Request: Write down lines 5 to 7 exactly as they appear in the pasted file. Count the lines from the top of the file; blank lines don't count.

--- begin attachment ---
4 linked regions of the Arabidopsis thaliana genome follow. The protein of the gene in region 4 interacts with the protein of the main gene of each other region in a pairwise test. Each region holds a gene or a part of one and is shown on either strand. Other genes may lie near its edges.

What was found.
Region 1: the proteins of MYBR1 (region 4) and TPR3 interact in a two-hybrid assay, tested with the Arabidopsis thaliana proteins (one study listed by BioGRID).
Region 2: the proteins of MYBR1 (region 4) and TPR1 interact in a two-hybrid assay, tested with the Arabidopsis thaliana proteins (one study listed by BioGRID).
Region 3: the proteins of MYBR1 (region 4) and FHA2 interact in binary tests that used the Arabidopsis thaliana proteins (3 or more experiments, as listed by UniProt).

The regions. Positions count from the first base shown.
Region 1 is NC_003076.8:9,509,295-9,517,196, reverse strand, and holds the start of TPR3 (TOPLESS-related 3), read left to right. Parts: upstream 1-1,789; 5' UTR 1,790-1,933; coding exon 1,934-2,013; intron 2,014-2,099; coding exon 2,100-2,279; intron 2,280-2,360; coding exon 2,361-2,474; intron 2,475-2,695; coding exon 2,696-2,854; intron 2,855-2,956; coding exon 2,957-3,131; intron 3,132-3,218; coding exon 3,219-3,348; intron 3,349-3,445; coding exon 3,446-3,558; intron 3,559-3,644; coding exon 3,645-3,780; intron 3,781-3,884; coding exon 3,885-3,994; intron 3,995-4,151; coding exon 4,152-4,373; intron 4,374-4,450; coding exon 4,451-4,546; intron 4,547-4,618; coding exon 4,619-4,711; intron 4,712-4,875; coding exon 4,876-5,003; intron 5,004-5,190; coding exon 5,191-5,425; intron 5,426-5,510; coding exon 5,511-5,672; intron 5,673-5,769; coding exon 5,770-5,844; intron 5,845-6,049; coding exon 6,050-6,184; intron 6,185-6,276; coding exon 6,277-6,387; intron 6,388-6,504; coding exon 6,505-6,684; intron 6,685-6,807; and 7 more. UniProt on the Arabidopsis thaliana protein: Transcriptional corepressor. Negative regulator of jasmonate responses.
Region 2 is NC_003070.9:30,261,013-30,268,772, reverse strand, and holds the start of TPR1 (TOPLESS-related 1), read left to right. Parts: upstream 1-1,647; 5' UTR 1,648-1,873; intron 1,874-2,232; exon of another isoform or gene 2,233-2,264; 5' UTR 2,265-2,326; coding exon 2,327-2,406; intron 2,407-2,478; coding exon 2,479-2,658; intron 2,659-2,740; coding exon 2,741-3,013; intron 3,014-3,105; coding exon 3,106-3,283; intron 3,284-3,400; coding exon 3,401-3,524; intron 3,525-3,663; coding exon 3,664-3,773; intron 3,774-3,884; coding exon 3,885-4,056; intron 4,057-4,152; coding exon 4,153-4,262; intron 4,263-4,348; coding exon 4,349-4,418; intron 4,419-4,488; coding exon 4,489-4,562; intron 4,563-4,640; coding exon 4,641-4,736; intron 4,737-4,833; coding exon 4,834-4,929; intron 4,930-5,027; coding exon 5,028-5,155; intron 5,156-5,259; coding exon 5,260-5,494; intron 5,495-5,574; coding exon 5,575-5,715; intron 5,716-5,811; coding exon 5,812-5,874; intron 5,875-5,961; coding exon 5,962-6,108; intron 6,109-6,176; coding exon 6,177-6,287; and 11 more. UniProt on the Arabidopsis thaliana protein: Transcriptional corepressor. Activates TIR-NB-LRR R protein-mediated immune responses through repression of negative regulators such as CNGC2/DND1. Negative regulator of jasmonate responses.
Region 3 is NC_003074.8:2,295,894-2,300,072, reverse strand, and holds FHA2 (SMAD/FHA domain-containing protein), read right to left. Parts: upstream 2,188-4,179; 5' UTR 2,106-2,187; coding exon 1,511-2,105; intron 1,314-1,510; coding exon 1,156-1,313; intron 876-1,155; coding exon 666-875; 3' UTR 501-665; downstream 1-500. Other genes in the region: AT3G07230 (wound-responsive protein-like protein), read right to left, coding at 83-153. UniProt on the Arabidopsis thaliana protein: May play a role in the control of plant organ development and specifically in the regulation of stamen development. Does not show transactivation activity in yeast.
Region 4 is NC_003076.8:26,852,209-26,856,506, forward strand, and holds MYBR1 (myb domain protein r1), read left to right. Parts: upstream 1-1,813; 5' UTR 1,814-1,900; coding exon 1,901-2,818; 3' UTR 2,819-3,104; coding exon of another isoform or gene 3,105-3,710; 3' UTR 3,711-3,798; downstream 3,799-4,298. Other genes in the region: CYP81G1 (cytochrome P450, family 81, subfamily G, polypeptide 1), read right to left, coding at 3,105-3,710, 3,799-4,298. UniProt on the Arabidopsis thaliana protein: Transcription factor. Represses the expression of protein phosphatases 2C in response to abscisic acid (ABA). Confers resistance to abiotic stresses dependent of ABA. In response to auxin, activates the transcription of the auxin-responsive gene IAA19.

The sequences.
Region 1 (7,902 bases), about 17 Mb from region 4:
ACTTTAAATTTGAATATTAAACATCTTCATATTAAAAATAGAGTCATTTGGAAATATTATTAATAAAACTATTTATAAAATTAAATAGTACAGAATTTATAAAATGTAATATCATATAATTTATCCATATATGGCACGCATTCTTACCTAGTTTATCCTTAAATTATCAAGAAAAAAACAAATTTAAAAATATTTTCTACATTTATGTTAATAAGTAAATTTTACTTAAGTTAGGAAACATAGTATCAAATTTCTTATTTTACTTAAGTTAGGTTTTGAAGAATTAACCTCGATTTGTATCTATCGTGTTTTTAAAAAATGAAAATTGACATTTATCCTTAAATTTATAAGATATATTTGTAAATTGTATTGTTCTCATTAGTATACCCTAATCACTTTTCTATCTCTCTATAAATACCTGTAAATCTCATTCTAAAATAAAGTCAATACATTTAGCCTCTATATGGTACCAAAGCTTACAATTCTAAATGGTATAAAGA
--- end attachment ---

Region 3: the proteins of MYBR1 (region 4) and FHA2 interact in binary tests that used the Arabidopsis thaliana proteins (3 or more experiments, as listed by UniProt).

The regions. Positions count from the first base shown.
Region 1 is NC_003076.8:9,509,295-9,517,196, reverse strand, and holds the start of TPR3 (TOPLESS-related 3), read left to right. Parts: upstream 1-1,789; 5' UTR 1,790-1,933; coding exon 1,934-2,013; intron 2,014-2,099; coding exon 2,100-2,279; intron 2,280-2,360; coding exon 2,361-2,474; intron 2,475-2,695; coding exon 2,696-2,854; intron 2,855-2,956; coding exon 2,957-3,131; intron 3,132-3,218; coding exon 3,219-3,348; intron 3,349-3,445; coding exon 3,446-3,558; intron 3,559-3,644; coding exon 3,645-3,780; intron 3,781-3,884; coding exon 3,885-3,994; intron 3,995-4,151; coding exon 4,152-4,373; intron 4,374-4,450; coding exon 4,451-4,546; intron 4,547-4,618; coding exon 4,619-4,711; intron 4,712-4,875; coding exon 4,876-5,003; intron 5,004-5,190; coding exon 5,191-5,425; intron 5,426-5,510; coding exon 5,511-5,672; intron 5,673-5,769; coding exon 5,770-5,844; intron 5,845-6,049; coding exon 6,050-6,184; intron 6,185-6,276; coding exon 6,277-6,387; intron 6,388-6,504; coding exon 6,505-6,684; intron 6,685-6,807; and 7 more. UniProt on the Arabidopsis thaliana protein: Transcriptional corepressor. Negative regulator of jasmonate responses.